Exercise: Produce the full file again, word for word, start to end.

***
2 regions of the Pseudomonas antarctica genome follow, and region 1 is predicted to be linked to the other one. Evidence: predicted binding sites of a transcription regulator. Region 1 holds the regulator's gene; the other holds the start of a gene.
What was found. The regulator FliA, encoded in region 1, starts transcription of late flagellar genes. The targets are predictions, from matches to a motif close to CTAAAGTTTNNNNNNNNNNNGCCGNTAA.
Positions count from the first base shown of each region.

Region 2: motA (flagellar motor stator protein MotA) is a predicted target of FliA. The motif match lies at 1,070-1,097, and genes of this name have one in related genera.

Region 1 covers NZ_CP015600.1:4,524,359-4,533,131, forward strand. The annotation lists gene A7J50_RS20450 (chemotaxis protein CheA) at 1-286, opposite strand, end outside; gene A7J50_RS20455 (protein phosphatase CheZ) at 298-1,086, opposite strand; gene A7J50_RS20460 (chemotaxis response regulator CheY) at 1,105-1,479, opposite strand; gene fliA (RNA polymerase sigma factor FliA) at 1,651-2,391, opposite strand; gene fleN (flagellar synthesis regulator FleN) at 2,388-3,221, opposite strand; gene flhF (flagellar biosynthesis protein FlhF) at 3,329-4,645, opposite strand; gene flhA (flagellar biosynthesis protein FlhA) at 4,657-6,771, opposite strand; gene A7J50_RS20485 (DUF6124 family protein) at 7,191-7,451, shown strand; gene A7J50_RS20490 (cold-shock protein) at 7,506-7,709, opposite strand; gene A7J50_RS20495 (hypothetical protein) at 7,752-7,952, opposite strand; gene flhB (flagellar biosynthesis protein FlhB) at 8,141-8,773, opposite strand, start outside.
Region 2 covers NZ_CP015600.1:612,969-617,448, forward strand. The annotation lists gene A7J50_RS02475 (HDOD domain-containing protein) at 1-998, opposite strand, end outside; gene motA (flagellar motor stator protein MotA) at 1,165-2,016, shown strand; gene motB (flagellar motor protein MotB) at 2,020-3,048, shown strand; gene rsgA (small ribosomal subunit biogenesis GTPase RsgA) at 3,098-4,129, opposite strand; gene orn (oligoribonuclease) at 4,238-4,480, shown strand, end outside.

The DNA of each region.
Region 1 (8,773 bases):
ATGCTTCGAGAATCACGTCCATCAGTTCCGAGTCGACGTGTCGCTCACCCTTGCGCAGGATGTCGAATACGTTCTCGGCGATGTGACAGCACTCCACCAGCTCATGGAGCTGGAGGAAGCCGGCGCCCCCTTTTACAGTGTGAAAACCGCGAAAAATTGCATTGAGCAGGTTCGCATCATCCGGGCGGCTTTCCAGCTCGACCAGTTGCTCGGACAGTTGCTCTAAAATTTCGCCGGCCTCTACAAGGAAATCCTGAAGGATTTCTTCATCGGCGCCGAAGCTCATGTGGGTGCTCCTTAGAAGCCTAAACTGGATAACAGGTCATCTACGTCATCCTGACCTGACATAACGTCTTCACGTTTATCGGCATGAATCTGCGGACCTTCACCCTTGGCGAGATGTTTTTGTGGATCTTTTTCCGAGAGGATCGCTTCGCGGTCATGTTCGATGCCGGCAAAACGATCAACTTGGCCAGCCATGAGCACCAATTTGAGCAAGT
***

2 regions of the Pseudomonas antarctica genome follow, and region 1 is predicted to be linked to the other one. Evidence: predicted binding sites of a transcription regulator. Region 1 holds the regulator's gene; the other holds the start of a gene.
What was found. The regulator FliA, encoded in region 1, starts transcription of late flagellar genes. The targets are predictions, from matches to a motif close to CTAAAGTTTNNNNNNNNNNNGCCGNTAA.
Positions count from the first base shown of each region.

Region 2: motA (flagellar motor stator protein MotA) is a predicted target of FliA. The motif match lies at 1,070-1,097, and genes of this name have one in related genera.

Region 1 covers NZ_CP015600.1:4,524,359-4,533,131, forward strand. The annotation lists gene A7J50_RS20450 (chemotaxis protein CheA) at 1-286, opposite strand, end outside; gene A7J50_RS20455 (protein phosphatase CheZ) at 298-1,086, opposite strand; gene A7J50_RS20460 (chemotaxis response regulator CheY) at 1,105-1,479, opposite strand; gene fliA (RNA polymerase sigma factor FliA) at 1,651-2,391, opposite strand; gene fleN (flagellar synthesis regulator FleN) at 2,388-3,221, opposite strand; gene flhF (flagellar biosynthesis protein FlhF) at 3,329-4,645, opposite strand; gene flhA (flagellar biosynthesis protein FlhA) at 4,657-6,771, opposite strand; gene A7J50_RS20485 (DUF6124 family protein) at 7,191-7,451, shown strand; gene A7J50_RS20490 (cold-shock protein) at 7,506-7,709, opposite strand; gene A7J50_RS20495 (hypothetical protein) at 7,752-7,952, opposite strand; gene flhB (flagellar biosynthesis protein FlhB) at 8,141-8,773, opposite strand, start outside.
Region 2 covers NZ_CP015600.1:612,969-617,448, forward strand. The annotation lists gene A7J50_RS02475 (HDOD domain-containing protein) at 1-998, opposite strand, end outside; gene motA (flagellar motor stator protein MotA) at 1,165-2,016, shown strand; gene motB (flagellar motor protein MotB) at 2,020-3,048, shown strand; gene rsgA (small ribosomal subunit biogenesis GTPase RsgA) at 3,098-4,129, opposite strand; gene orn (oligoribonuclease) at 4,238-4,480, shown strand, end outside.

The DNA of each region.
Region 1 (8,773 bases):
ATGCTTCGAGAATCACGTCCATCAGTTCCGAGTCGACGTGTCGCTCACCCTTGCGCAGGATGTCGAATACGTTCTCGGCGATGTGACAGCACTCCACCAGCTCATGGAGCTGGAGGAAGCCGGCGCCCCCTTTTACAGTGTGAAAACCGCGAAAAATTGCATTGAGCAGGTTCGCATCATCCGGGCGGCTTTCCAGCTCGACCAGTTGCTCGGACAGTTGCTCTAAAATTTCGCCGGCCTCTACAAGGAAATCCTGAAGGATTTCTTCATCGGCGCCGAAGCTCATGTGGGTGCTCCTTAGAAGCCTAAACTGGATAACAGGTCATCTACGTCATCCTGACCTGACATAACGTCTTCACGTTTATCGGCATGAATCTGCGGACCTTCACCCTTGGCGAGATGTTTTTGTGGATCTTTTTCCGAGAGGATCGCTTCGCGGTCATGTTCGATGCCGGCAAAACGATCAACTTGGCCAGCCATGAGCACCAATTTGAGCAAGT